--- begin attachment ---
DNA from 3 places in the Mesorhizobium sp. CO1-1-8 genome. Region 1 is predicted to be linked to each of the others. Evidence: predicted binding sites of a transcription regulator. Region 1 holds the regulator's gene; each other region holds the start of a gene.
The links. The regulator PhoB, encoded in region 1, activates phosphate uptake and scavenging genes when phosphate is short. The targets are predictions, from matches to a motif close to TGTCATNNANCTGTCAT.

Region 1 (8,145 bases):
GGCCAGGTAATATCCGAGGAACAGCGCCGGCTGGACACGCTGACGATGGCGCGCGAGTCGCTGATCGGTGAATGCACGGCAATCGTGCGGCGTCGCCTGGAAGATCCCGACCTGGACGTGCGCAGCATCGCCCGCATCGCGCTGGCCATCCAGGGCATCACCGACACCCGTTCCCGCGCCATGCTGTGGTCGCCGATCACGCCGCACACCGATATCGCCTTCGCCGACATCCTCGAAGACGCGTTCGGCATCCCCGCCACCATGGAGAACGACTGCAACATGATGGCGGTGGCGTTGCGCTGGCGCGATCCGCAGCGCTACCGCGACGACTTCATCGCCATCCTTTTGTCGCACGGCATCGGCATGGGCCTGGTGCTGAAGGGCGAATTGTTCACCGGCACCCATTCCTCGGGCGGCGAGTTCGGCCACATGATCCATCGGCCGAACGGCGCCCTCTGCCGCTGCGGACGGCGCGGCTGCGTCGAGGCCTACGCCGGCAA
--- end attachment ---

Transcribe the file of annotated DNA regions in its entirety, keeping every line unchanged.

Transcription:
DNA from 3 places in the Mesorhizobium sp. CO1-1-8 genome. Region 1 is predicted to be linked to each of the others. Evidence: predicted binding sites of a transcription regulator. Region 1 holds the regulator's gene; each other region holds the start of a gene.
The links. The regulator PhoB, encoded in region 1, activates phosphate uptake and scavenging genes when phosphate is short. The targets are predictions, from matches to a motif close to TGTCATNNANCTGTCAT.

Region 1 (8,145 bases):
GGCCAGGTAATATCCGAGGAACAGCGCCGGCTGGACACGCTGACGATGGCGCGCGAGTCGCTGATCGGTGAATGCACGGCAATCGTGCGGCGTCGCCTGGAAGATCCCGACCTGGACGTGCGCAGCATCGCCCGCATCGCGCTGGCCATCCAGGGCATCACCGACACCCGTTCCCGCGCCATGCTGTGGTCGCCGATCACGCCGCACACCGATATCGCCTTCGCCGACATCCTCGAAGACGCGTTCGGCATCCCCGCCACCATGGAGAACGACTGCAACATGATGGCGGTGGCGTTGCGCTGGCGCGATCCGCAGCGCTACCGCGACGACTTCATCGCCATCCTTTTGTCGCACGGCATCGGCATGGGCCTGGTGCTGAAGGGCGAATTGTTCACCGGCACCCATTCCTCGGGCGGCGAGTTCGGCCACATGATCCATCGGCCGAACGGCGCCCTCTGCCGCTGCGGACGGCGCGGCTGCGTCGAGGCCTACGCCGGCAA